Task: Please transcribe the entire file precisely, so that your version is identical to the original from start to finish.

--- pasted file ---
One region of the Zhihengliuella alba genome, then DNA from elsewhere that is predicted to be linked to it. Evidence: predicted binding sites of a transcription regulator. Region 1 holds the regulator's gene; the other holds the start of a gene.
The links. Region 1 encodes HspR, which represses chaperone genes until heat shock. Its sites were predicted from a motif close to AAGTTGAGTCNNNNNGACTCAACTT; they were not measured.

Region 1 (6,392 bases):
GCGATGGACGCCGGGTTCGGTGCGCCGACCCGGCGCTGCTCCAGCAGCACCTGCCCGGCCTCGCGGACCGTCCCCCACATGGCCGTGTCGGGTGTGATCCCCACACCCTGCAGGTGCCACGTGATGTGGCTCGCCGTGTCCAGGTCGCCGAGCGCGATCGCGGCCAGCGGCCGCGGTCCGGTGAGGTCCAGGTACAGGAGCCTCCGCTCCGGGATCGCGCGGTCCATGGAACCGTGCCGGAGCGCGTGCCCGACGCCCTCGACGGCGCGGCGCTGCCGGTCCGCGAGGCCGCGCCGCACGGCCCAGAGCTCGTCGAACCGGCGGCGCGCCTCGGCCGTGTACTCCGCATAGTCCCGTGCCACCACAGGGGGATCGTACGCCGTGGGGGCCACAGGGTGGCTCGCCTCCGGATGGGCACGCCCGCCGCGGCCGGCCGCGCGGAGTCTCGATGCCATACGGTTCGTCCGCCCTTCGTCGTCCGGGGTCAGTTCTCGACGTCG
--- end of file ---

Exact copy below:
One region of the Zhihengliuella alba genome, then DNA from elsewhere that is predicted to be linked to it. Evidence: predicted binding sites of a transcription regulator. Region 1 holds the regulator's gene; the other holds the start of a gene.
The links. Region 1 encodes HspR, which represses chaperone genes until heat shock. Its sites were predicted from a motif close to AAGTTGAGTCNNNNNGACTCAACTT; they were not measured.

Region 1 (6,392 bases):
GCGATGGACGCCGGGTTCGGTGCGCCGACCCGGCGCTGCTCCAGCAGCACCTGCCCGGCCTCGCGGACCGTCCCCCACATGGCCGTGTCGGGTGTGATCCCCACACCCTGCAGGTGCCACGTGATGTGGCTCGCCGTGTCCAGGTCGCCGAGCGCGATCGCGGCCAGCGGCCGCGGTCCGGTGAGGTCCAGGTACAGGAGCCTCCGCTCCGGGATCGCGCGGTCCATGGAACCGTGCCGGAGCGCGTGCCCGACGCCCTCGACGGCGCGGCGCTGCCGGTCCGCGAGGCCGCGCCGCACGGCCCAGAGCTCGTCGAACCGGCGGCGCGCCTCGGCCGTGTACTCCGCATAGTCCCGTGCCACCACAGGGGGATCGTACGCCGTGGGGGCCACAGGGTGGCTCGCCTCCGGATGGGCACGCCCGCCGCGGCCGGCCGCGCGGAGTCTCGATGCCATACGGTTCGTCCGCCCTTCGTCGTCCGGGGTCAGTTCTCGACGTCG